Kidney size and function in a multi-ethnic population-based cohort of school-age children
Subclinical impaired kidney growth and function in childhood may lead to kidney diseases and high blood pressure in adulthood. We assessed the cross-sectional associations of childhood characteristics with kidney size and function in a multi-ethnic cohort.
This study was embedded in a population-based cohort study of 6,397 children with a median age of 6.0 years.Kidney volume, creatinine and cystatin C blood levels, microalbuminuria and blood pressure were measured, and glomerular filtration rate (GFR) was estimated.
Childhood anthropometrics were positively associated with kidney volume, creatinine level and blood pressure (all p < 0.05). We observed ethnic differences in all kidney size and function measures (all p < 0.05). Children with smaller kidneys had higher creatinine and cystatin C blood levels, leading to a lower estimated GFR [difference 5.68 ml/min/1.73 m2 (95 % confidence interval 5.14–6.12) per 1 standard deviation increase in kidney volume]. Larger kidney volume was associated with an increased risk of microalbuminuria.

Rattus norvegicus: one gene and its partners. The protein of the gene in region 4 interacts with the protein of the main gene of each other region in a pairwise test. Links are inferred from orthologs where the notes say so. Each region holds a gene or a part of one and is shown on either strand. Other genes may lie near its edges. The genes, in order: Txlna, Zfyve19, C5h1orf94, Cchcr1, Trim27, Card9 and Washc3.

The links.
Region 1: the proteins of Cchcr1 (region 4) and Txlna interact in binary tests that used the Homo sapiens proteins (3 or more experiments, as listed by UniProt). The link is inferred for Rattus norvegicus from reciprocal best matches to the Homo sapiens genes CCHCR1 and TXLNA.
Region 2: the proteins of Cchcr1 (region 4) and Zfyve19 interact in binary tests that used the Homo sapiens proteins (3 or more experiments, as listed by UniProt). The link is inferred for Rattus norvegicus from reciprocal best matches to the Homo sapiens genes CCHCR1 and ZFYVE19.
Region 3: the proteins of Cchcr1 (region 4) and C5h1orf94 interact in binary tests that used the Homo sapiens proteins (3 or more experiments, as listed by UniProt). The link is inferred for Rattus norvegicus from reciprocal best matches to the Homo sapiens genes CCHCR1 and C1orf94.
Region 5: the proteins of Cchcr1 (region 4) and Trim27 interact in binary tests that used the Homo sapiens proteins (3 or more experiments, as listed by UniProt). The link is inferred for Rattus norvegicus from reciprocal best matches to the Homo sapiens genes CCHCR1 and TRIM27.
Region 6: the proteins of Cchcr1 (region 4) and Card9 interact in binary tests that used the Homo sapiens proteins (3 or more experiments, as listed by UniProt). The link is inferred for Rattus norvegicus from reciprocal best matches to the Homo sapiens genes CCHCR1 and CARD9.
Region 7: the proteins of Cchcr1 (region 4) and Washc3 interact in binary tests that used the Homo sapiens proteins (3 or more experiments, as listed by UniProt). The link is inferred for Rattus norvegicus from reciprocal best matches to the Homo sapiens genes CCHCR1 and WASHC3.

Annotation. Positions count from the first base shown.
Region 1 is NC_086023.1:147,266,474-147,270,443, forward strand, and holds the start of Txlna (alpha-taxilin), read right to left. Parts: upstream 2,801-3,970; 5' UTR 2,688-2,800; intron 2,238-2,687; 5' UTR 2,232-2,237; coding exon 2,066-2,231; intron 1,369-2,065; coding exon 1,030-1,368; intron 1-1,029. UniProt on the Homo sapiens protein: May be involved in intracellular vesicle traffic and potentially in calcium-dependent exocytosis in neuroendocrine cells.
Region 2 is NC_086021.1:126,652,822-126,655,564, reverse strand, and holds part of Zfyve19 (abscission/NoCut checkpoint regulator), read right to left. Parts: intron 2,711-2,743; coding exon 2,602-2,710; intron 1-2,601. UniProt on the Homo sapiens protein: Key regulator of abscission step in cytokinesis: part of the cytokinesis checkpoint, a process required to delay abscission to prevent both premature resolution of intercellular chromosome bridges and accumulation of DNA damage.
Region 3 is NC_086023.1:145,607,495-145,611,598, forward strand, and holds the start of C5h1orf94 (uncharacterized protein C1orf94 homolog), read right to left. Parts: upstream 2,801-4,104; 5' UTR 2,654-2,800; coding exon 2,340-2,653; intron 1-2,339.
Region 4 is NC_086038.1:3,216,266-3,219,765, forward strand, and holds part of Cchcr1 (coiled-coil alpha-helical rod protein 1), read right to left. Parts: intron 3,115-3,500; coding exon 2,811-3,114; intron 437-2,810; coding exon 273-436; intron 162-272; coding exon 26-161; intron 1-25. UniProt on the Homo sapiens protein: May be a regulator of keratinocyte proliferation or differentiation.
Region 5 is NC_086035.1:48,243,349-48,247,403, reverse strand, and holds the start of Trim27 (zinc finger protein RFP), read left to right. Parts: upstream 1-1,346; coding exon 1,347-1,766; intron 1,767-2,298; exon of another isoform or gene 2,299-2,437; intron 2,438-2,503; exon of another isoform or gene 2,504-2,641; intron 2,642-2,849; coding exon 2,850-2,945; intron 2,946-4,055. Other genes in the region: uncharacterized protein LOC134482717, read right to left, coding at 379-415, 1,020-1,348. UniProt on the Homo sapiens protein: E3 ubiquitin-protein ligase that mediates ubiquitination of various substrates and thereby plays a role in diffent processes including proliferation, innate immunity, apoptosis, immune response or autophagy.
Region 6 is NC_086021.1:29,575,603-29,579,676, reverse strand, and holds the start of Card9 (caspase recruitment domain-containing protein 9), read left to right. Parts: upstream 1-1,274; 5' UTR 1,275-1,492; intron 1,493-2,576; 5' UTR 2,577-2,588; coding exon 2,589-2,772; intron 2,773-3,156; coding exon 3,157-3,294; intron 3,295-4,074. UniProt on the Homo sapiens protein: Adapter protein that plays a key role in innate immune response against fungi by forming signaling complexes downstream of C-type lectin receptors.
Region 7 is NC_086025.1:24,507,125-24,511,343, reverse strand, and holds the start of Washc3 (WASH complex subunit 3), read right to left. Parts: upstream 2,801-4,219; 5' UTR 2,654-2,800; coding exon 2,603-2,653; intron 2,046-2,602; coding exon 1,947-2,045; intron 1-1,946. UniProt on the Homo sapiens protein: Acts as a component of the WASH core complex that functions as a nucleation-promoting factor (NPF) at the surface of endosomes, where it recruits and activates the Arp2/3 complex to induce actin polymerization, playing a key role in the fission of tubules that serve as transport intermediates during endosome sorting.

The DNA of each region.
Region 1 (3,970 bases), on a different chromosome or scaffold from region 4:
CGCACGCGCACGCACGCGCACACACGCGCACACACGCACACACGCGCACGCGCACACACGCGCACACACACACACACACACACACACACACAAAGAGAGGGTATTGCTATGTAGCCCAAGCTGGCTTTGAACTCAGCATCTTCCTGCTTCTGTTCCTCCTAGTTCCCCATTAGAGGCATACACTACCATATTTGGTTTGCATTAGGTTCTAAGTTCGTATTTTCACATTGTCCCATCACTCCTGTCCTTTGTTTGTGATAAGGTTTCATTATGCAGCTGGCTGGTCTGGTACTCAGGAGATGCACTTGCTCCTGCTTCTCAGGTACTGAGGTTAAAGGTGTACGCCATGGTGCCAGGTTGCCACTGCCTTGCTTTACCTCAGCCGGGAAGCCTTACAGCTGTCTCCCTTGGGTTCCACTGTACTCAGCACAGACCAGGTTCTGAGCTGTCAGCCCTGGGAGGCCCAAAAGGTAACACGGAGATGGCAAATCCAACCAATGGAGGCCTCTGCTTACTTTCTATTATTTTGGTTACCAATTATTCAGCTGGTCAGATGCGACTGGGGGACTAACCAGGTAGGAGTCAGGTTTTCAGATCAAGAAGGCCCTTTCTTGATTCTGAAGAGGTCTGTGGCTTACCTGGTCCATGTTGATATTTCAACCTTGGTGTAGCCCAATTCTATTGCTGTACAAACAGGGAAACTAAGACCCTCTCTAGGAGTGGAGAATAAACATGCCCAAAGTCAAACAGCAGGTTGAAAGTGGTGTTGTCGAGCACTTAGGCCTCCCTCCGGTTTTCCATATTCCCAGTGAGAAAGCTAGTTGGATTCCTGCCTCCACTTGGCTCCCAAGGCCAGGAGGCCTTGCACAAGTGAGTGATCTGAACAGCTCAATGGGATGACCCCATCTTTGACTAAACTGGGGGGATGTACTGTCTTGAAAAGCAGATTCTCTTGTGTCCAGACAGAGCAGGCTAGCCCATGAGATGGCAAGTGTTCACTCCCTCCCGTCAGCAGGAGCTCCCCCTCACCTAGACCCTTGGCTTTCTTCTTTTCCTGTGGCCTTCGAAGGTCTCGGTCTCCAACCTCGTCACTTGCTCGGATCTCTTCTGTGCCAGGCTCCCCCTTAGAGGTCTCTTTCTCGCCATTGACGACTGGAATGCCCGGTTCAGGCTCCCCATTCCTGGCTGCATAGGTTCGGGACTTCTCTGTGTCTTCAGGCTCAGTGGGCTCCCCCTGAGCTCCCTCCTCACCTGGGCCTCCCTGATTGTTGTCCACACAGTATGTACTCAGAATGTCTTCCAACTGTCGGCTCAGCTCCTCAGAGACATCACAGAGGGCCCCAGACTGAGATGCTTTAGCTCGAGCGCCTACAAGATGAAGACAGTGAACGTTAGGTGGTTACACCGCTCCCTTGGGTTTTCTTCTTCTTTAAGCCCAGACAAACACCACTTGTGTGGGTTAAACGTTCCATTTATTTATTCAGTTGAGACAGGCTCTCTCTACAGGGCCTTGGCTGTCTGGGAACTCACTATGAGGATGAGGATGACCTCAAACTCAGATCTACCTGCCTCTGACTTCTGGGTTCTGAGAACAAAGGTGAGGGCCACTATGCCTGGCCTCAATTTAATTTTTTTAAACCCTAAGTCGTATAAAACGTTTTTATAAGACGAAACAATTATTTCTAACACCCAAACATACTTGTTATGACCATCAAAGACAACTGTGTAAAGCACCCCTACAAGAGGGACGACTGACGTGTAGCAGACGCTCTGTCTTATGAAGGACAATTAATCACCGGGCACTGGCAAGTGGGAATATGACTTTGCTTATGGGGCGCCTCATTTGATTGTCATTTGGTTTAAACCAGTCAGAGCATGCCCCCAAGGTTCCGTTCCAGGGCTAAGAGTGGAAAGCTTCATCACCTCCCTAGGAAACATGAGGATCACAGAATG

Childhood kidney volume and function are influenced by body mass index and ethnicity. Kidney volume is related with kidney function but not with blood pressure. These results may help to identify individuals at risk for kidney disease in an early stage.